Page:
16 One day, as we were going to the place of prayer, we met a slave-girl who had a spirit of divination and brought her owners a great deal of money by fortune-telling. 17While she followed Paul and us, she would cry out, ‘These men are servants of the Most High God, who proclaim to you* a way of salvation.’ 18She kept doing this for many days. But Paul, very much annoyed, turned and said to the spirit, ‘I order you in the name of Jesus Christ to come out of her.’ And it came out that very hour.
19 But when her owners saw that their hope of making money was gone, they seized Paul and Silas and dragged them into the market-place before the authorities. 20When they had brought them before the magistrates, they said, ‘These men are disturbing our city; they are Jews 21and are advocating customs that are not lawful for us as Romans to adopt or observe.’ 22The crowd joined in attacking them, and the magistrates had them stripped of their clothing and ordered them to be beaten with rods. 23After they had given them a severe flogging, they threw them into prison and ordered the jailer to keep them securely. 24Following these instructions, he put them in the innermost cell and fastened their feet in the stocks.
25 About midnight Paul and Silas were praying and singing hymns to God, and the prisoners were listening to them. 26Suddenly there was an earthquake, so violent that the foundations of the prison were shaken; and immediately all the doors were opened and everyone’s chains were unfastened. 27When the jailer woke up and saw the prison doors wide open, he drew his sword and was about to kill himself, since he supposed that the prisoners had escaped. 28But Paul shouted in a loud voice, ‘Do not harm yourself, for we are all here.’ 29The jailer* called for lights, and rushing in, he fell down trembling before Paul and Silas. 30Then he brought them outside and said, ‘Sirs, what must I do to be saved?’ 31They answered, ‘Believe on the Lord Jesus, and you will be saved, you and your household.’ 32They spoke the word of the Lord* to him and to all who were in his house. 33At the same hour of the night he took them and washed their wounds; then he and his entire family were baptized without delay. 34He brought them up into the house and set food before them; and he and his entire household rejoiced that he had become a believer in God.
The incident related to us in this passage of Scripture takes us back to a midnight approximately 2000 years ago. Paul and Silas were sitting in painful restraints deep in the bowels of a Roman jail. They had been severely beaten and then confined in this den of darkness, vermin and human waste, all as the result of being convicted on false charges. They had been falsely accused of trying to start an insurrection, but what they had really done was to cast a demon of “fortune telling” out of a slave girl. But, not even this was the true cause of their plight. The thing they did that was so awful was to financially hurt the owners of the girl who were making a great deal of money from her “talent.” You never know how angry someone can be until you get into their wallet.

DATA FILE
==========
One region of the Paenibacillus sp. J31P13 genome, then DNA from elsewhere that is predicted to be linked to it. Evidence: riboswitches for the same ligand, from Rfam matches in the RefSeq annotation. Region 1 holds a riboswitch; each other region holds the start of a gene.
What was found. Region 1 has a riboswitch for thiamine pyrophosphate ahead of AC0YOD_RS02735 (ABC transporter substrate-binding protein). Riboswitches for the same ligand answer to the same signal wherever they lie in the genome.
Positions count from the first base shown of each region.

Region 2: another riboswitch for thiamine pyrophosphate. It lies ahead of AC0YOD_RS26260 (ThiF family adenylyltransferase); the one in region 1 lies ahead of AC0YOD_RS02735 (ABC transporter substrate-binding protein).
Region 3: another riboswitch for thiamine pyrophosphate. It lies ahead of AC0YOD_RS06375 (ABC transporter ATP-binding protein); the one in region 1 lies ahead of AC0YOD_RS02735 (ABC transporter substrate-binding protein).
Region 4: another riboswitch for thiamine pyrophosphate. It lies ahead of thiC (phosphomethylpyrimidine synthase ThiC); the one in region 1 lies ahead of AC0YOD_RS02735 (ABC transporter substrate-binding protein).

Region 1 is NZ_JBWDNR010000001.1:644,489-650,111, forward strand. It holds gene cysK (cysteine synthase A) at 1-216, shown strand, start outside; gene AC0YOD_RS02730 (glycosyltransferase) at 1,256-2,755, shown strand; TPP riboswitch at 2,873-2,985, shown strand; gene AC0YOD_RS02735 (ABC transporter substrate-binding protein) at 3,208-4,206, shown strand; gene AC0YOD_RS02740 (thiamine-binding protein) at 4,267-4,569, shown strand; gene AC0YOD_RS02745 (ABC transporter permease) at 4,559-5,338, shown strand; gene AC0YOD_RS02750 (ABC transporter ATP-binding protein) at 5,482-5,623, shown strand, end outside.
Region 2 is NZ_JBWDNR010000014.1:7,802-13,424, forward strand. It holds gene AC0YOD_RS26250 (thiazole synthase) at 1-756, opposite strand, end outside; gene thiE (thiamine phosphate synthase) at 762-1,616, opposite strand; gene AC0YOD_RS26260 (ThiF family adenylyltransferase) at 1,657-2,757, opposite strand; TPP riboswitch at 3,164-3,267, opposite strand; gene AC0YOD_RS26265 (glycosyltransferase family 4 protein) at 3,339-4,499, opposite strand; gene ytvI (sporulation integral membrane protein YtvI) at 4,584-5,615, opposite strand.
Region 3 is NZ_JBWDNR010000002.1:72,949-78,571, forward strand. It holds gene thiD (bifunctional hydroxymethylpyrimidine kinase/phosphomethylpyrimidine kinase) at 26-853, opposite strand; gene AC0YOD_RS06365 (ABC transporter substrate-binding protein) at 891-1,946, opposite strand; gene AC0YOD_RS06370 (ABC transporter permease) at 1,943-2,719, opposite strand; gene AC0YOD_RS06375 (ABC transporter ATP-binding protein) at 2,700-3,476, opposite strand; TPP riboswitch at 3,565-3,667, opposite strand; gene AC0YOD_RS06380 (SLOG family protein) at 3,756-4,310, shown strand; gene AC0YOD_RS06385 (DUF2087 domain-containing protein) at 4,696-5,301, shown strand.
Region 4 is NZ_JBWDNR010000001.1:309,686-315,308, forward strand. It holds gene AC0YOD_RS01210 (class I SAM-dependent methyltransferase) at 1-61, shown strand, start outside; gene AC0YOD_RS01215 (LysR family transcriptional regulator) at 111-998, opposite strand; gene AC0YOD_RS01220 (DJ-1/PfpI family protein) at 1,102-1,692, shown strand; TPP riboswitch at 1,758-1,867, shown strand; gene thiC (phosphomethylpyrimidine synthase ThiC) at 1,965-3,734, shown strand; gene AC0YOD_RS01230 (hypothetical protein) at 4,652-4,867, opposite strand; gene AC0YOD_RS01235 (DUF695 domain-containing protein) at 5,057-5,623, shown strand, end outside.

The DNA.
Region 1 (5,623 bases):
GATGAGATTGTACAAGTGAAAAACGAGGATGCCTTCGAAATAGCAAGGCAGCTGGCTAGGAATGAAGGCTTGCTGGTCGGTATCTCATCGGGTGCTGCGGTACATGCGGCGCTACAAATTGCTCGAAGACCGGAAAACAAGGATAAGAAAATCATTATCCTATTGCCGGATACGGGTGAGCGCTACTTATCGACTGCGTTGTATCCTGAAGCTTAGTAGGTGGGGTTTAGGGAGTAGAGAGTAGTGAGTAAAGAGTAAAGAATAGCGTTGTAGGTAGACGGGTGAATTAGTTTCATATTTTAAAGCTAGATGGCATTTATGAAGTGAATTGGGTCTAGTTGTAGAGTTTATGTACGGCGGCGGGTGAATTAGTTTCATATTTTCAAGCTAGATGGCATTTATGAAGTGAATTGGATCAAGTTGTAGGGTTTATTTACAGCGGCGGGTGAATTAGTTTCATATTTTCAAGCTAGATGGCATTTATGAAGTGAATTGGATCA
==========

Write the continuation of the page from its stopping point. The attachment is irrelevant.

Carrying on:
In the midst of all this darkness, pain and filth Paul and Silas did the weirdest thing, they began to pray and sing praises to God. There are several lessons to be learned from their actions. First, it is far easier to experience pain in your body when your head is in Heaven. Second, Paul and Silas were “practicing what they preached.” (In all things give thanks.) Third, they were showing that how we act as Christians has a definite impact on those who see and hear us. Scripture tells us that the other prisoners were listening to them and the impact that it had is shown by what happens next.
Suddenly, there was an earthquake of a magnitude sufficient to loosen all the prisoners’ bonds and to throw open the doors of the prison. The jailer, who obviously lived with his family close to the prison, was awakened. He ran out of his house and saw the doors of the prison opened and assumed that the prisoners had escaped. After all, isn’t that what prisoners do when they have the chance? He then drew his sword and was going to fall on it to commit suicide. In those days, if a prisoner escaped, the jailer was executed and he must have felt the instant death of suicide was preferable to the form of death that awaited him at the hands of the Romans. Paul, evidently able to see him in the lighted courtyard from the darkness inside, called out and stopped him. No prisoners, not even those of a character far less than Paul and Silas, had escaped.
This had an immediate impact on the jailer. He grabbed a light, ran inside, fell at the feet of Paul and Silas and asked them, “Sirs, what must I do to be saved?” This man recognized that these two men were truly, in the words of the slave girl, “servants of the most high God which show the way to salvation.” This leads us to a fourth lesson from this passage. When we as Christians act like what we are, even in the face of adversity, miraculous things can and will happen.
Paul and Silas told the jailer and his family about Jesus Christ. They believed, were converted and were all baptized. The last lesson from this story, and a very important one, is this. After being saved the jailer immediately started acting like it. He tended to Paul and Silas’ physical needs. In other words, after becoming a Christian he started doing the things that Christ would do.
How do we act in the face of adversity? Do we bemoan our fate or do we praise God for the opportunity to grow through what we are experiencing?Do we let others see that even in our darkest times that we are never alone, that our God is always with us and listening to us. Are we prepared to answer the question of countless millions who ask, “What must I do to be saved?”